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Speech: Research hopes to offer insight into experiences of African Australians (2009)

Race Race Discrimination

Research hopes to offer insight into experiences of African Australians

Launch of the discusssion paper for the African Australians: a report on human rights and social inclusion issues project

Speech by Tom Calma
National Race Discrimination

‘Everyday People Everyday Rights’
Victorian Human Rights and Equal Opportunity Commission’s Human
Rights Conference

Melbourne Park Function Centre
Batman Ave,

Monday 16th March 2009

I would like to begin by acknowledging the traditional owners of the land on
which we stand, the Wurundjeri people of the Kulin nation and their elders past
and present. 

Thank you, Helen, for your kind introduction. The Victorian Equal Opportunity
and Human Rights Commission should be congratulated on bringing so many people
together for this important conference.

Abeselom Nega, Steering Committee member of the African Australians project
and also immediate past chair of the Federation of African Communities Council,
thank you for co-launching with me today.

I would also like to acknowledge:

  • The Chair and members of the Victorian Equal Opportunity and Human Rights
  • My fellow Commissioners:
    • Rosslyn Noonan from the New Zealand Human Rights Commission;
    • From interstate – Linda Matthews from South Australia; Susan
      Booth from Queensland; Yvonne Henderson from Western Australia and Lisa Coffey,
      acting Anti-Discrimination Commissioner for the Northern
  • Graeme Innes, my colleague from the Australian Human Rights Commission who
    is the Human Rights Commissioner and Disability Discrimination Commissioner.

Can I also extend a special thanks to others who are here
representing our partners in the African Australians project:

  • Samia Baho
  • Steve Francis from Australian Red Cross
  • Community Reference Group members
  • Maria Dimopoulos, lead consultant for the African Australians project
  • Teresa Angelico from AMES Victoria, and
  • Anne Brown from the Department of Families and Housing, Community Services
    and Indigenous Affairs.

Distinguished guests and friends, I am sure you have found this
first day of the Everyday People, Everyday Rights conference to be most

Before you leave for the day, let us revisit the theme of the everyday
of human rights.

Some of you would have heard from Kavitha Chandra-Shekeran and David Vincent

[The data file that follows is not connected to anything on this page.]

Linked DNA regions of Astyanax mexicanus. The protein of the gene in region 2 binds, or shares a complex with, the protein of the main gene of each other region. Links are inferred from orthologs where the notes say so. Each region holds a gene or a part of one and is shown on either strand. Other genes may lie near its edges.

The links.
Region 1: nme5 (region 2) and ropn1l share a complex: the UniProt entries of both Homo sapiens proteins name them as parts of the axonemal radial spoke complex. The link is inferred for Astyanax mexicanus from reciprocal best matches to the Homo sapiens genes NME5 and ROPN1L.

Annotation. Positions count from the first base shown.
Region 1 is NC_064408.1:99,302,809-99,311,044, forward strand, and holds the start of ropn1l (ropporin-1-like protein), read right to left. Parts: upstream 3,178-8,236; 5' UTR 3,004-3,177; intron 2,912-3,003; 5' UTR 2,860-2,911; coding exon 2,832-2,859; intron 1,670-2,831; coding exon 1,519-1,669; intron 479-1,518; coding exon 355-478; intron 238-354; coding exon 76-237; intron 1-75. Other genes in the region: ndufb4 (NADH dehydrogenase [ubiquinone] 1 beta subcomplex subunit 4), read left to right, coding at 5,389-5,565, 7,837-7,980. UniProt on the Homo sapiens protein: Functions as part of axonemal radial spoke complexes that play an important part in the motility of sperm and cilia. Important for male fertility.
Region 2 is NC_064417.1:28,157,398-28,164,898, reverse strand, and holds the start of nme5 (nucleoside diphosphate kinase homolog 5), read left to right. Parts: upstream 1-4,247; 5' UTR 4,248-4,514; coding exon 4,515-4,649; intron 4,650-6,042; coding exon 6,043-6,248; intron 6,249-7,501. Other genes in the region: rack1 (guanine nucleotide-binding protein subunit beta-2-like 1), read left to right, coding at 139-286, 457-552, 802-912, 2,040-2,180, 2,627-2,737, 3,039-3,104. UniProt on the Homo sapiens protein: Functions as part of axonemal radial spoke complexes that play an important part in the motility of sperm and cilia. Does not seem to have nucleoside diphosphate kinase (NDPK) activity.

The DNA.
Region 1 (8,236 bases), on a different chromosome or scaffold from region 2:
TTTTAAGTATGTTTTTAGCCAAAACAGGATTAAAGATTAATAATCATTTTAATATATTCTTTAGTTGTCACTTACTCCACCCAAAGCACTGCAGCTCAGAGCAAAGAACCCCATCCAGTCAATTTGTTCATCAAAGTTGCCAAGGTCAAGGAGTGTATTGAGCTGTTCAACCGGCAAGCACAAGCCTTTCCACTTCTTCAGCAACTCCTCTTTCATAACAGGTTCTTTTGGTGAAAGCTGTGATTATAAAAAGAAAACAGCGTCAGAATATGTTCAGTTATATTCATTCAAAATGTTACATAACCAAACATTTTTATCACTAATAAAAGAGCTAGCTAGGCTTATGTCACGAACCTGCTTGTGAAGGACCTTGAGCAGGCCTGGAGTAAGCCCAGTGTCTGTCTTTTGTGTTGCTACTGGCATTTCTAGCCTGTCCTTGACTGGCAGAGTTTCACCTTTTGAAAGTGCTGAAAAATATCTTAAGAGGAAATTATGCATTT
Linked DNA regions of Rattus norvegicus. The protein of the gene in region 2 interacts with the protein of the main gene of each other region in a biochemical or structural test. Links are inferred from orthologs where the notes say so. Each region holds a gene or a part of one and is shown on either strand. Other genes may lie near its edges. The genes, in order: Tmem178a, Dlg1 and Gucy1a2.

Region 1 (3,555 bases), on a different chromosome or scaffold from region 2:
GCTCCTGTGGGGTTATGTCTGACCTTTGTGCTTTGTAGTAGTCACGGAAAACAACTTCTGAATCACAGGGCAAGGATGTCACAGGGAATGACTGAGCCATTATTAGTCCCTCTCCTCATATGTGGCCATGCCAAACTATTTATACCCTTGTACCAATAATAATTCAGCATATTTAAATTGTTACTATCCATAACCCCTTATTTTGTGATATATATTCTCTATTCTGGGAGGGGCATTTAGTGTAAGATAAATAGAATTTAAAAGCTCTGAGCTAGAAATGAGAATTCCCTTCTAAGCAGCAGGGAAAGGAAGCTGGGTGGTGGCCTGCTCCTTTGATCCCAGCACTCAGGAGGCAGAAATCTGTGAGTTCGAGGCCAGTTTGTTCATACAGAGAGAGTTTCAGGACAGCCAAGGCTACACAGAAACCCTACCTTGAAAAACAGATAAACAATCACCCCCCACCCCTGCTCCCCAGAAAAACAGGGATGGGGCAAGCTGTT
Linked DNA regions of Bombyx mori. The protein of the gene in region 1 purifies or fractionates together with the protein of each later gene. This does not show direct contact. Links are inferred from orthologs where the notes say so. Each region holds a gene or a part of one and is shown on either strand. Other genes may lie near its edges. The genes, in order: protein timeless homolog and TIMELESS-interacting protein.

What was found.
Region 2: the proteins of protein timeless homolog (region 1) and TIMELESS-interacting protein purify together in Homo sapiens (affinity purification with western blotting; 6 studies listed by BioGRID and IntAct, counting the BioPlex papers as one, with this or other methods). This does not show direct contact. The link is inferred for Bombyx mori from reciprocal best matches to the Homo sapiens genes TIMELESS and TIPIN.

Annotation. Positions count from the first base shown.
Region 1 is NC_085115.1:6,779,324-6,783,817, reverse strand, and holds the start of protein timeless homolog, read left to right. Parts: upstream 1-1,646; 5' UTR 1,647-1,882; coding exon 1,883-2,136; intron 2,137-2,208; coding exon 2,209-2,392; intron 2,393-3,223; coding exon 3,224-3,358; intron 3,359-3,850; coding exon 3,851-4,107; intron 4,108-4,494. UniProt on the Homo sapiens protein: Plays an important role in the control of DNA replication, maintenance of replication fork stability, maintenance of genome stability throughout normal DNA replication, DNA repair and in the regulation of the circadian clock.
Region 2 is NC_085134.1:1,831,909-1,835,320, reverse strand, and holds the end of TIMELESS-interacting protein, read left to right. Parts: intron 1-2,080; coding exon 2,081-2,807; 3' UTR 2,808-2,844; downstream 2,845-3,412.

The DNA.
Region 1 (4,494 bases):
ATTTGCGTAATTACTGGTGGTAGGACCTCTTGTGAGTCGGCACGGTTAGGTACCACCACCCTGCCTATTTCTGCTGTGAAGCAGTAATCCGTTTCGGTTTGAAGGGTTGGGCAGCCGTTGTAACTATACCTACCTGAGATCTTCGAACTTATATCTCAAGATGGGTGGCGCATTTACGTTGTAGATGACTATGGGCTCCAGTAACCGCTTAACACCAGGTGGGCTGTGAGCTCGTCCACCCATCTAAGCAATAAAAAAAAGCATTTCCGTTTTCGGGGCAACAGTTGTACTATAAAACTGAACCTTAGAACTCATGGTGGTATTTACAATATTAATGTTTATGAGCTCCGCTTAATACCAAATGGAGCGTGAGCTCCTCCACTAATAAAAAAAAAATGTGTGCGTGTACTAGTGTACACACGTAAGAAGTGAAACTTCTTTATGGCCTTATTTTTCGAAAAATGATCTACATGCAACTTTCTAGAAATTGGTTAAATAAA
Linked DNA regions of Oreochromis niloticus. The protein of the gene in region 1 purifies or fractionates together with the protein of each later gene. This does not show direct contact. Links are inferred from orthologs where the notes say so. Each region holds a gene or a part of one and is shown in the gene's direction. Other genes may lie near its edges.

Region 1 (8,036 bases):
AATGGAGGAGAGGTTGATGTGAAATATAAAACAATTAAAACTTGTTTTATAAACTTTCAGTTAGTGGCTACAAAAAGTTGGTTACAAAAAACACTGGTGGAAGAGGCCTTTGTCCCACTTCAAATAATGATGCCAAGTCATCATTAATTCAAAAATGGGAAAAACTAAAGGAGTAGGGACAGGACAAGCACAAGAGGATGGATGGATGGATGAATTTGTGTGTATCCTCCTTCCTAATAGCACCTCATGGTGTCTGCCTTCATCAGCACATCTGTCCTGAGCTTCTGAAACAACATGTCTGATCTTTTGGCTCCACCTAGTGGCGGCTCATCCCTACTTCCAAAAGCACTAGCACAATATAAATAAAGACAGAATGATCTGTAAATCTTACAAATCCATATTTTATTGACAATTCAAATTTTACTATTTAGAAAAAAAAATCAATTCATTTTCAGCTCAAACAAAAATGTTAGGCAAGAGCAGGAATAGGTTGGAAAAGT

earlier today, about the Victorian Commission’s recent report
Rights of passage’.

This report examined the experience of Australian-Sudanese young people in
the City of Greater Dandenong, here in Melbourne.

The main purpose of ‘Rights of passage’ was to provide a
voice for African-Sudanese young people by directly quoting their everyday lived
experience, often involving racial discrimination and vilification.

For example, at a community meeting with the South Sudan Equatorians
Association in Victoria, one participant said:

I went for a job and was told, ‘(I’m) wary of employing
Sudanese as they are always late’.

At another session at the South Eastern Region Migrant Resource Centre
Homework Program, a 17-year old male said:

I can’t wait at bus stops as I get abused.

These statements are powerful. It is not easy to ignore what real voices are
saying about:

  • decreased feelings of safety and security in public and community
  • experiencing insulting, racially-based language
  • unfair treatment by police based on race
  • unmet education, health and employment needs

Similar experiences involving racial discrimination and unmet need
are echoed in other recent research about African Australians from around
Australia, including:

  • Dropped from the moon[1] which describes settlement experiences of refugee communities in
  • The Voices of Refugee Youth[2] - a survey from South Australia
  • Integration into the Australian Labour
    Market[3] -
    experiences of three
    “visibly different” groups of recently arrived refugees in Western

Other reports recently completed in
Victoria[4], the Northern
Territory[5] and
Queensland[6] look at ways to address
discrimination experienced by African Australians and how to enable better
engagement with communities.

This takes me to the reason why I am here today.

Today I am here to launch the Discussion paper for African Australians: A
report on human rights and social inclusion issues

I launch this Discussion paper on behalf of the Australian Human Rights
Commission and our project partners:

  • Australian Multicultural Education Services (AMES) in Victoria
  • Australian Red Cross
  • Diversity Health Institute, and
  • The Australian Government Department of Families, Housing, Community
    Services and Indigenous Affairs

We recognise that it is time, at the national level, to find out
about human rights and social inclusion issues for African Australians.

It is time to compile all the work that has been done (including those I have
just mentioned) and build a national picture about the everyday